Recycle - It makes it possible for objects to become something different or the same in a different way. It takes a huge amount of energy compared to reducing and reusing.
What is the difference between open- and closed-loop recycling? Open-loop recycling allows for objects to be recycled into different items. Closed-loop keeps the object being recycled into the same product.
Why is composting an important activity in waste management? It keeps objects that could be thrown away and unused from being so. It gives back to the environment. leachate: Liquid that contains elevated levels of pollutants as a result of having passed through municipal solid waste (MSW) or contaminated soil.
sanitary landfill: An engineered ground facility designed to hold municipal solid waste (MSW) with as little contamination of the surrounding environment as possible
tipping fee: A fee charged for disposing of material in a landfill or incinerator.
siting: The designation of a landfill location, typically through a regulatory process involving studies, written reports, and public hearings.
incineration: The process of burning waste materials to reduce volume and mass, sometimes to generate electricity or heat.
ash: The residual nonorganic material that does not combust during incineration.
bottom ash: Residue collected at the bottom of the combustion chamber in a furnace.
fly ash: The residue collected from the chimney or exhaust pipe of a furnace.
waste-to-energy: A system in which heat generated by incineration is used as an energy source rather than released into the atmosphere. Checkpoints 16-3:
What are the features of a modern sanitary landfill? How does a modern landfill compare to the older practice of putting MSW in holes in the ground? Modern landfills have clay walls to prevent the leakage of leachate, which is collected by pipes at the bottom of the landfill. Compared to simply dumping MSW, modern times have MSW collected in a place that contains it and keeps it out of the surrounding environment.
When or why might incineration be used instead of a landfill? If the solid waste is mainly paper, plastic, food and yard waste, then incineration is a better option.
What are the advantages and disadvantages of landfills and incineration?
Landfills - They provide a location for waste that has no where to go and nothing to be. Leachate poses a threat to the human population through its possible travel through waterways.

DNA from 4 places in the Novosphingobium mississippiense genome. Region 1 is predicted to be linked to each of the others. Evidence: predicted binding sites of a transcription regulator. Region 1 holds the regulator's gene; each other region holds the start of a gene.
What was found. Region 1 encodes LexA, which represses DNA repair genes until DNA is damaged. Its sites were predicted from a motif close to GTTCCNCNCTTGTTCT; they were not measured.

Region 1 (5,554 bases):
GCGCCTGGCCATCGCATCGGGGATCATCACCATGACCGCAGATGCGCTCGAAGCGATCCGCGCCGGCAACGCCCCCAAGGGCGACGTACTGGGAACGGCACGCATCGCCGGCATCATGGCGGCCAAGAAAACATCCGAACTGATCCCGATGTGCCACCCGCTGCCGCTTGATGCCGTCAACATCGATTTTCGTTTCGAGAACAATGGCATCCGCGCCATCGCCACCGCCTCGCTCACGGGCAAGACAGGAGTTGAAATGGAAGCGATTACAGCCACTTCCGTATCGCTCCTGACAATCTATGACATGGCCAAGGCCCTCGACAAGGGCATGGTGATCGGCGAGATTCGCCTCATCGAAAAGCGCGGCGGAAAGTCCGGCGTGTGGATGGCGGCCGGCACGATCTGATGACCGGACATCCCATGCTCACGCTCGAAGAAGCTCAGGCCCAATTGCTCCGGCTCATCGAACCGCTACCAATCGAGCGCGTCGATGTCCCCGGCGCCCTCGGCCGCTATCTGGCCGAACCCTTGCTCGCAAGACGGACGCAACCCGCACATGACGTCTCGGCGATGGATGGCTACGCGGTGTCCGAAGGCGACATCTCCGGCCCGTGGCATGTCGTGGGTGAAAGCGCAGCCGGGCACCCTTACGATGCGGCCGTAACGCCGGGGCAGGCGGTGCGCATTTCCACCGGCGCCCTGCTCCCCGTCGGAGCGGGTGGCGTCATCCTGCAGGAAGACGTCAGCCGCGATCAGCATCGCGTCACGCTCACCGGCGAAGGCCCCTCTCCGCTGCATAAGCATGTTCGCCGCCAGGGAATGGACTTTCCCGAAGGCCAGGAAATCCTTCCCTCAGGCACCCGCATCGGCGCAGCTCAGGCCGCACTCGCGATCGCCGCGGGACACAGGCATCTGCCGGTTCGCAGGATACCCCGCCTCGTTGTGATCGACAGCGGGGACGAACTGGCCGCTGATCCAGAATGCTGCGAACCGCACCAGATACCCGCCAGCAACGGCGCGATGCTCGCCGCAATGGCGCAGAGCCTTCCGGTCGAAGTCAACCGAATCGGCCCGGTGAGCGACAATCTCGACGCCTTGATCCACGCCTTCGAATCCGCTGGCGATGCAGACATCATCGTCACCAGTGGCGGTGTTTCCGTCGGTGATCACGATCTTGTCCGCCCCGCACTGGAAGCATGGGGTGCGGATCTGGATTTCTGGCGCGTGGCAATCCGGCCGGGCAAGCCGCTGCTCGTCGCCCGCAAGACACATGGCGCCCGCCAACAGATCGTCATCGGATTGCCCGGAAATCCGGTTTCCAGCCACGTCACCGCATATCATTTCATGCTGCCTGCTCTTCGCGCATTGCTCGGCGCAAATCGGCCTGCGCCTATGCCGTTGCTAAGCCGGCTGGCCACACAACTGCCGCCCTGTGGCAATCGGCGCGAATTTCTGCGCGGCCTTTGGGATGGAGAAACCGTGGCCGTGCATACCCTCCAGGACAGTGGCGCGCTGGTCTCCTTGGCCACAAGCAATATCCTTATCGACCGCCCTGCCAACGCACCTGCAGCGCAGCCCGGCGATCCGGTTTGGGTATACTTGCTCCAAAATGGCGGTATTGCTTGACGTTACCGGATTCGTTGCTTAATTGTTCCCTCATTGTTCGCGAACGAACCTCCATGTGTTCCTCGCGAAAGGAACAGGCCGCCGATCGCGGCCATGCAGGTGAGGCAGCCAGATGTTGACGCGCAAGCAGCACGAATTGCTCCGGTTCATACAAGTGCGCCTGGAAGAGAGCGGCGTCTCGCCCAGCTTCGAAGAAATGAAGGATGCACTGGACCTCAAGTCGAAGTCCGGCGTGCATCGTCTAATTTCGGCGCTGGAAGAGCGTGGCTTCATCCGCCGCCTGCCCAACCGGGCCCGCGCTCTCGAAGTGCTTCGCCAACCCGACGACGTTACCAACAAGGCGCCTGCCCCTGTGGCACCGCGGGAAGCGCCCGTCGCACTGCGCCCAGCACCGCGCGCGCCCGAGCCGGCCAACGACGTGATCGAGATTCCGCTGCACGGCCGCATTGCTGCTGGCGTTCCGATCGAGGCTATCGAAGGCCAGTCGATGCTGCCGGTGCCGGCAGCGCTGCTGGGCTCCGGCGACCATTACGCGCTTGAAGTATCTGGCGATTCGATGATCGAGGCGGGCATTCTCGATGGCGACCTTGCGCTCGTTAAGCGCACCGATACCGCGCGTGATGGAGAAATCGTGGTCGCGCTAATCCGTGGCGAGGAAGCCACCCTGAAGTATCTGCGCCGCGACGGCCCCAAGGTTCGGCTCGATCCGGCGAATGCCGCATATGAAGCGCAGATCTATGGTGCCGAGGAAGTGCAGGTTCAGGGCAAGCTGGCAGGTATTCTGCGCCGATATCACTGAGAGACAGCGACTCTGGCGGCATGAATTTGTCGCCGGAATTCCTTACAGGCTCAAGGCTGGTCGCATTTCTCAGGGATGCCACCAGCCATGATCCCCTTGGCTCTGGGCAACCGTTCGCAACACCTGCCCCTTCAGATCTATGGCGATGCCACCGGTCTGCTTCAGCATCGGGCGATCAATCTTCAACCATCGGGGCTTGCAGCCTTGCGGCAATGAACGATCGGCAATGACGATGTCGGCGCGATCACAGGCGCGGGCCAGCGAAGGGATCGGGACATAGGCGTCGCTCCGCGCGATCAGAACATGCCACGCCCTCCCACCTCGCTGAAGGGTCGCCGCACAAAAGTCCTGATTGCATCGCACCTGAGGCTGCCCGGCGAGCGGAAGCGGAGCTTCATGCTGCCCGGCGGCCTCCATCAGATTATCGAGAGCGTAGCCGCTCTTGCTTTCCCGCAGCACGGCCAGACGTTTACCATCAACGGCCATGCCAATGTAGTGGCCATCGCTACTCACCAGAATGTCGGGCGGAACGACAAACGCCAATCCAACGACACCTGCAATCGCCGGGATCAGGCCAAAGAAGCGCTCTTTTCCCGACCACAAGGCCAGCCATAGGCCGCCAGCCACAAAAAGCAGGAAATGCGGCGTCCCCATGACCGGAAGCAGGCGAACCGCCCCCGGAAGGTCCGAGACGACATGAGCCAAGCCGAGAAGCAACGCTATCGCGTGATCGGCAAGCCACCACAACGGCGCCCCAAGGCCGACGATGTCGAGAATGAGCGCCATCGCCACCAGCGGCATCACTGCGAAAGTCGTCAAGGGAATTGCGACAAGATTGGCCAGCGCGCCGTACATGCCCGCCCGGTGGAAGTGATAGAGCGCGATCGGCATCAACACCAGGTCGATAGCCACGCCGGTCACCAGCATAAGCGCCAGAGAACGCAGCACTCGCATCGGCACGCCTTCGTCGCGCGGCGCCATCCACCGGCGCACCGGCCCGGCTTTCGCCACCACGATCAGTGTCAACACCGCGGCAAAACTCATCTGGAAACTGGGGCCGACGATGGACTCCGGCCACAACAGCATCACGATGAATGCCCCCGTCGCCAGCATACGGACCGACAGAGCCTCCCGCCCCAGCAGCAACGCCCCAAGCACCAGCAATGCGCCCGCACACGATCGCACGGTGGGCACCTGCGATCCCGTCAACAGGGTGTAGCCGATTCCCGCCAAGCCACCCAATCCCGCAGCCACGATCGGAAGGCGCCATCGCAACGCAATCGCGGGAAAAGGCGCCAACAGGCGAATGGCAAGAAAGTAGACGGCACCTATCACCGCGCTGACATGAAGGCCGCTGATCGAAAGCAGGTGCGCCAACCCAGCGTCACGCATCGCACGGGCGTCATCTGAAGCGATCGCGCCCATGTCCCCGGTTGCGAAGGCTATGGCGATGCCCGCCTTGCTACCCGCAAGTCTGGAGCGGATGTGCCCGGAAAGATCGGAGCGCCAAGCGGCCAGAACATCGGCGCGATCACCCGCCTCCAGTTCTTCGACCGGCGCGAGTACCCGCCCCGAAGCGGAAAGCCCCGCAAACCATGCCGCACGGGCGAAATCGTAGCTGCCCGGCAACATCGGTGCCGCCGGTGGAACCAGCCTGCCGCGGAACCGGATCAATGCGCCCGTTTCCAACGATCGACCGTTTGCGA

Incineration - They provide a solution to the ultimate fate of organic, non-compostable items. They may contain toxic materials. hazardous waste: Waste material that is dangerous or potentially harmful to humans or ecosystems.
Superfund: The Comprehensive Environmental Response, Compensation, and Liability Act (CERCLA), a 1980 U.S. federal act that imposes a tax on the chemical and petroleum industries, funds the cleanup of abandoned and nonoperating hazardous waste sites, and authorizes the federal government to respond directly to the release or threatened release of substances that may pose a threat to human health or the environment.
brownfields: contaminated industrial or commercial sites that may require environmental cleanup before they can be redeveloped or expanded.
cradle-to-grave analysis: A systems tool that looks at the materials used and released throughout the manufacturing, use, and disposal of a product; also known as life-cycle analysis.
integrated waste management: A waste management technique that employs several waste reduction, management, and disposal strategies to reduce the environmental impact of municipal solid waste (MSW). Checkpoints 16-4:
What is the definition of hazardous waste, and what are its main sources? Hazardous waste is waste material that is dangerous or potentially harmful to humans or ecosystems. The main sources are the by-products of industrial processes such as textile production, cleaning of machinery, and manufacturing of computer equipment.
Why is disposal of hazardous waste a challenge? It is more expensive and sometimes the items collected are unknown, thus more hazardous.
Which acts authorize which agencies to regulate and oversee hazardous waste? The U.S. Resource Conservation and Recovery Act (RCRA) and the Comprehensive Environmental Response, Compensation, and Liability Act (CERCLA)

What is a life-cycle analysis and how is it useful?
It is a systems tool that looks at the materials used and released throughout the manufacturing, use, and disposal of a product. It can determine if a community is better suited for a landfill or an incinerator.
How is holistic waste management different from other approaches to waste management? It is a waste management technique that employs several waste reduction, management, and disposal strategies to reduce the environmental impact of municipal solid waste (MSW).
What are some of the economic issues to consider when making waste disposal decisions? A community may not have funds sufficient to pay for waste disposal and citizens may choose to not properly dispose of their waste.